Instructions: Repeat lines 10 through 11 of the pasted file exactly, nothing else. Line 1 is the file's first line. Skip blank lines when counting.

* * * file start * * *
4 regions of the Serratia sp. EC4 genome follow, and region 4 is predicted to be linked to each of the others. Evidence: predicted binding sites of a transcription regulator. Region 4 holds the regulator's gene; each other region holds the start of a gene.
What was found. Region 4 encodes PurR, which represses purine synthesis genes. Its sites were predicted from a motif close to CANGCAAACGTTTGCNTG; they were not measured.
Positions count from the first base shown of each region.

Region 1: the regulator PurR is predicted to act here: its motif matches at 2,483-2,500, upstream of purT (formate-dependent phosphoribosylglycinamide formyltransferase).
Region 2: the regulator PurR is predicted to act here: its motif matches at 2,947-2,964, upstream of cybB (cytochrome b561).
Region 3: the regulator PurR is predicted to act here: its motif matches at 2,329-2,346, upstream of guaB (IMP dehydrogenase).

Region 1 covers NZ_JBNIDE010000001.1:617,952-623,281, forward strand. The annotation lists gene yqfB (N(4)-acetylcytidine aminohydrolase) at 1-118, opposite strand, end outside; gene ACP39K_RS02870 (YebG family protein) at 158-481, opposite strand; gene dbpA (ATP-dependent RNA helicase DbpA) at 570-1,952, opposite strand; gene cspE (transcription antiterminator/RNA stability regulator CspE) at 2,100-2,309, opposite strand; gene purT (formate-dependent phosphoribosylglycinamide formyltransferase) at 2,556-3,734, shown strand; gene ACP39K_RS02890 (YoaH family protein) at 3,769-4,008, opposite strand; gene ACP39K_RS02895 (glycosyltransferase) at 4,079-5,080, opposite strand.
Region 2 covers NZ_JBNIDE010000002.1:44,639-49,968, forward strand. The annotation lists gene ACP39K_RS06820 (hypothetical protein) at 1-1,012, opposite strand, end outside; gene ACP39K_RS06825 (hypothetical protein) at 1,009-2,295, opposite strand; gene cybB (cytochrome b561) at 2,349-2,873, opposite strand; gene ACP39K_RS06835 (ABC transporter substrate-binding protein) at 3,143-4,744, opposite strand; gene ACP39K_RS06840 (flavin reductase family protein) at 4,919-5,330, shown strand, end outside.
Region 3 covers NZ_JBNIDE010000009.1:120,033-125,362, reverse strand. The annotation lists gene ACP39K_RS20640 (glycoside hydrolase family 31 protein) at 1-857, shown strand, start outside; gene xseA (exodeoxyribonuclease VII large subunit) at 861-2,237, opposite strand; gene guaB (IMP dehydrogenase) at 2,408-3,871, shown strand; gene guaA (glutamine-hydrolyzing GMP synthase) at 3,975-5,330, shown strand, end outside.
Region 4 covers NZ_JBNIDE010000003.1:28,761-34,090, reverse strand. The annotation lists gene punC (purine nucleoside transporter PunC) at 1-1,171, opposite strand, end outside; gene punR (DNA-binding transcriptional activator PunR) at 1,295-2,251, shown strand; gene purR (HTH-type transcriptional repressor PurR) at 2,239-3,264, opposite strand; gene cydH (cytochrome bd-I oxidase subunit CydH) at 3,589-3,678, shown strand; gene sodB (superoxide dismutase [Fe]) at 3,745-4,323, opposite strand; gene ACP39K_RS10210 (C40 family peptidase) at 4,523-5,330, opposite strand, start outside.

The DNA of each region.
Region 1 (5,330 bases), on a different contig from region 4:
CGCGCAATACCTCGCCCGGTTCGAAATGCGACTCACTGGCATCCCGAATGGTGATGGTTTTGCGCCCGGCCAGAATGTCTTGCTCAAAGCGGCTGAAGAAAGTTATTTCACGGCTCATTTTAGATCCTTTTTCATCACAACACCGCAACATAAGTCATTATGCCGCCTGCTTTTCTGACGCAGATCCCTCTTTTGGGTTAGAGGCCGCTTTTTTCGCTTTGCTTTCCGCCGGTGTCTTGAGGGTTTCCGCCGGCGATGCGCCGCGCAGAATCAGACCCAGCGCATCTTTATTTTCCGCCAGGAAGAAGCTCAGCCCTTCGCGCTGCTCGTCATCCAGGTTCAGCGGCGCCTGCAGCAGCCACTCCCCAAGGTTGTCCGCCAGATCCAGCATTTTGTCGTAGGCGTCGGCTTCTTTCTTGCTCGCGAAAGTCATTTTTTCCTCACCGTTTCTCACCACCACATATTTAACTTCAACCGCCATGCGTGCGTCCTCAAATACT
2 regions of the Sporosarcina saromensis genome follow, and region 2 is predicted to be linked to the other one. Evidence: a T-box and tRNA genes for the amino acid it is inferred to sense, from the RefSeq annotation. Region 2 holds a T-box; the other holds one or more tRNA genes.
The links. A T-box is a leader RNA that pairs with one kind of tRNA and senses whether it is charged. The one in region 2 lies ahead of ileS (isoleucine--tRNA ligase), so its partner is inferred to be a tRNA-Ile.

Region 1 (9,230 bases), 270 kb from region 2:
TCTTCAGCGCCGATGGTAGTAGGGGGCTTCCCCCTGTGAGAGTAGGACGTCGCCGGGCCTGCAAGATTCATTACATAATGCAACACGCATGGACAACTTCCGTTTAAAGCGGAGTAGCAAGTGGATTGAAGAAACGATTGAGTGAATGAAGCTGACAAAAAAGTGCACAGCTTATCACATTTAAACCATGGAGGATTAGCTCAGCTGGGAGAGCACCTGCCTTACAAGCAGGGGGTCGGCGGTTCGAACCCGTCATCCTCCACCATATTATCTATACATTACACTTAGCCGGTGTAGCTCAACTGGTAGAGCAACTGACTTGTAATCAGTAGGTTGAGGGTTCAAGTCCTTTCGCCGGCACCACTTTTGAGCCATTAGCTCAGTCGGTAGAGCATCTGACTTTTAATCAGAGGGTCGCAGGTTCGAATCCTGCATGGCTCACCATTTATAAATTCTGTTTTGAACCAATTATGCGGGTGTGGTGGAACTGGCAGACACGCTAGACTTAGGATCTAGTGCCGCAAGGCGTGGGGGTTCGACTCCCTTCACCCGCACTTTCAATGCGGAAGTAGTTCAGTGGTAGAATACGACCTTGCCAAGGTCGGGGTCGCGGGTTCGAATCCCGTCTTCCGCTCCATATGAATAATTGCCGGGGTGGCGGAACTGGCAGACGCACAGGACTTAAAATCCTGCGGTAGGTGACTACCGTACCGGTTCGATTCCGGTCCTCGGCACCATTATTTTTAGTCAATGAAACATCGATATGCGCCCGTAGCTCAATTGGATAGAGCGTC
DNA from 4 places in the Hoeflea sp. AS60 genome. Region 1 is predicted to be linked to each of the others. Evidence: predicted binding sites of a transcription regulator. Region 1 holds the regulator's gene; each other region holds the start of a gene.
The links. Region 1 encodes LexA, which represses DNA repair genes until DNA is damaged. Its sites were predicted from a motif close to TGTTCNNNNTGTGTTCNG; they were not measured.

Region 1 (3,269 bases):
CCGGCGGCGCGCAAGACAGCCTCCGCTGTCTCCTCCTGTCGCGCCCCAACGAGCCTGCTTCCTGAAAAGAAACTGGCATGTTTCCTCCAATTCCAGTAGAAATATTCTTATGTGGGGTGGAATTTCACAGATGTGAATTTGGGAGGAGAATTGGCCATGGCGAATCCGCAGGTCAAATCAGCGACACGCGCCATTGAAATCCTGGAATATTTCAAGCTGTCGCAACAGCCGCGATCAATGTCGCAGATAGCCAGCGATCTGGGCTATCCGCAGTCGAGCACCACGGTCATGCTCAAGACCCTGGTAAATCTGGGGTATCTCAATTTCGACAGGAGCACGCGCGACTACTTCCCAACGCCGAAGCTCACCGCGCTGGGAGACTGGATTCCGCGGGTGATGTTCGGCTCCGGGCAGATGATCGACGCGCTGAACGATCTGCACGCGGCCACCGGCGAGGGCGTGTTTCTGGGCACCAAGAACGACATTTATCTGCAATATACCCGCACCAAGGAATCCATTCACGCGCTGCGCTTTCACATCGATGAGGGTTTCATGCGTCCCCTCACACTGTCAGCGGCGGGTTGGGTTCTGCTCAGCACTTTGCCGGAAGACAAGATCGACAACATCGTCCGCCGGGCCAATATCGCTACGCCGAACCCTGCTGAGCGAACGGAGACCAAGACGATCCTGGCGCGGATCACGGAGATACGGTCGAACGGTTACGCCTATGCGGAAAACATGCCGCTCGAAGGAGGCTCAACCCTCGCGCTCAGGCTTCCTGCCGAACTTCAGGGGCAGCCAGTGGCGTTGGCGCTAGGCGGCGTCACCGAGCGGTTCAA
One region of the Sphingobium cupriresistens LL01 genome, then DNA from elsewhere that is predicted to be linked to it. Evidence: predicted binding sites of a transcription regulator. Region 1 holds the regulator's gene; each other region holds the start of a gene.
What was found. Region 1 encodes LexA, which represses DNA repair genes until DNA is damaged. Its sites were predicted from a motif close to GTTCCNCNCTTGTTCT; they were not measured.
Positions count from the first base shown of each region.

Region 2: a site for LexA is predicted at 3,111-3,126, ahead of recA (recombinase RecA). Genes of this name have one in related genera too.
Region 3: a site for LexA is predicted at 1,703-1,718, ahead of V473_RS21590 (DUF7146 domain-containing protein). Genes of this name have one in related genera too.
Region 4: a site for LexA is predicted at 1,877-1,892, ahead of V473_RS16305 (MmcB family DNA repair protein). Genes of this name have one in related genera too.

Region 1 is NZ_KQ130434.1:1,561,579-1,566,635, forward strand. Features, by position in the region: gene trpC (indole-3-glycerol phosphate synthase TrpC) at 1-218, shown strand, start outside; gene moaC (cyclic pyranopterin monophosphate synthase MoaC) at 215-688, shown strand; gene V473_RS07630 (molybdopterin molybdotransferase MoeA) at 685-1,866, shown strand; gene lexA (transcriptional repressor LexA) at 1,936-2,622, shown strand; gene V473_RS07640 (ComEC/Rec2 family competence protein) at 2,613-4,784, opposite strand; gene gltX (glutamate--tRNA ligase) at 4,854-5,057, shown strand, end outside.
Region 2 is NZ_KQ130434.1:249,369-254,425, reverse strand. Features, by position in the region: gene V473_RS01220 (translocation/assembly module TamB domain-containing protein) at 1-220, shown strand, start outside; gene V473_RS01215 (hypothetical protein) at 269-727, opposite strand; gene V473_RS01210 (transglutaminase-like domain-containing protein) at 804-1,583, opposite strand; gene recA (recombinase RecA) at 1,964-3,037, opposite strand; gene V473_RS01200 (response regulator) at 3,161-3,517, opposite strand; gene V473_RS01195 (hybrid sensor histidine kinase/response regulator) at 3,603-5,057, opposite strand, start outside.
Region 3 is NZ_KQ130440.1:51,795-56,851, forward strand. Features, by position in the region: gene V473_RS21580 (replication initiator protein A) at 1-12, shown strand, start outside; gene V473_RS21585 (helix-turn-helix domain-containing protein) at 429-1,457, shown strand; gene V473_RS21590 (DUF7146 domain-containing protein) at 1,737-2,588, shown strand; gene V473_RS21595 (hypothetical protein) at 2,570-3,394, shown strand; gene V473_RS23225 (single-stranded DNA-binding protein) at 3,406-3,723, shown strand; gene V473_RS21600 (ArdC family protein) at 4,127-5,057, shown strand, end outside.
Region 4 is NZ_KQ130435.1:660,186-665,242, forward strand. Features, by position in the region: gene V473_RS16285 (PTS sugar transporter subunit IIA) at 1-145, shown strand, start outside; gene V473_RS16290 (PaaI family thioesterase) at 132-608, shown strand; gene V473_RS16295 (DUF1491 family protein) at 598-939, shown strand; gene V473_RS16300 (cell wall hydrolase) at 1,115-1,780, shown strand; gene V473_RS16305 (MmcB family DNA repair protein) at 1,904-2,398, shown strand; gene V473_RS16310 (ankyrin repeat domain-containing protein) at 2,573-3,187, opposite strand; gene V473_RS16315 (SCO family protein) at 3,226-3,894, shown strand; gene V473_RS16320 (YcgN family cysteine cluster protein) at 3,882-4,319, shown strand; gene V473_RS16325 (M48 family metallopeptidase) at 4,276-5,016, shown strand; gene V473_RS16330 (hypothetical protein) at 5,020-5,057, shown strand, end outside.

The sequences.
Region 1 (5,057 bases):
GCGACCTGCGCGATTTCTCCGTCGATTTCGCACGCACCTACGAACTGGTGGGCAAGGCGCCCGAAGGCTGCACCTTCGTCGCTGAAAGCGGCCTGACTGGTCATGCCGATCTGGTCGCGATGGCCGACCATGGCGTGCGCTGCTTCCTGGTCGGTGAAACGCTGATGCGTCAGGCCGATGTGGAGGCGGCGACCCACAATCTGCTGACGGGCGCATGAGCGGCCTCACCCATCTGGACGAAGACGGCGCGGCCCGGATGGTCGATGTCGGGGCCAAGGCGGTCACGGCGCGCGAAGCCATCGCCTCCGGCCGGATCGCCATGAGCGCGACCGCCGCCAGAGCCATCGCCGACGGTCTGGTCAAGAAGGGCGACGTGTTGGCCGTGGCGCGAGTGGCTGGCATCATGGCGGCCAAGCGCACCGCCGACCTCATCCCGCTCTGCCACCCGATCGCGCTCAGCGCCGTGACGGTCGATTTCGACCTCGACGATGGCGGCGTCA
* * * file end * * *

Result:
Region 4 covers NZ_JBNIDE010000003.1:28,761-34,090, reverse strand. The annotation lists gene punC (purine nucleoside transporter PunC) at 1-1,171, opposite strand, end outside; gene punR (DNA-binding transcriptional activator PunR) at 1,295-2,251, shown strand; gene purR (HTH-type transcriptional repressor PurR) at 2,239-3,264, opposite strand; gene cydH (cytochrome bd-I oxidase subunit CydH) at 3,589-3,678, shown strand; gene sodB (superoxide dismutase [Fe]) at 3,745-4,323, opposite strand; gene ACP39K_RS10210 (C40 family peptidase) at 4,523-5,330, opposite strand, start outside.

The DNA of each region.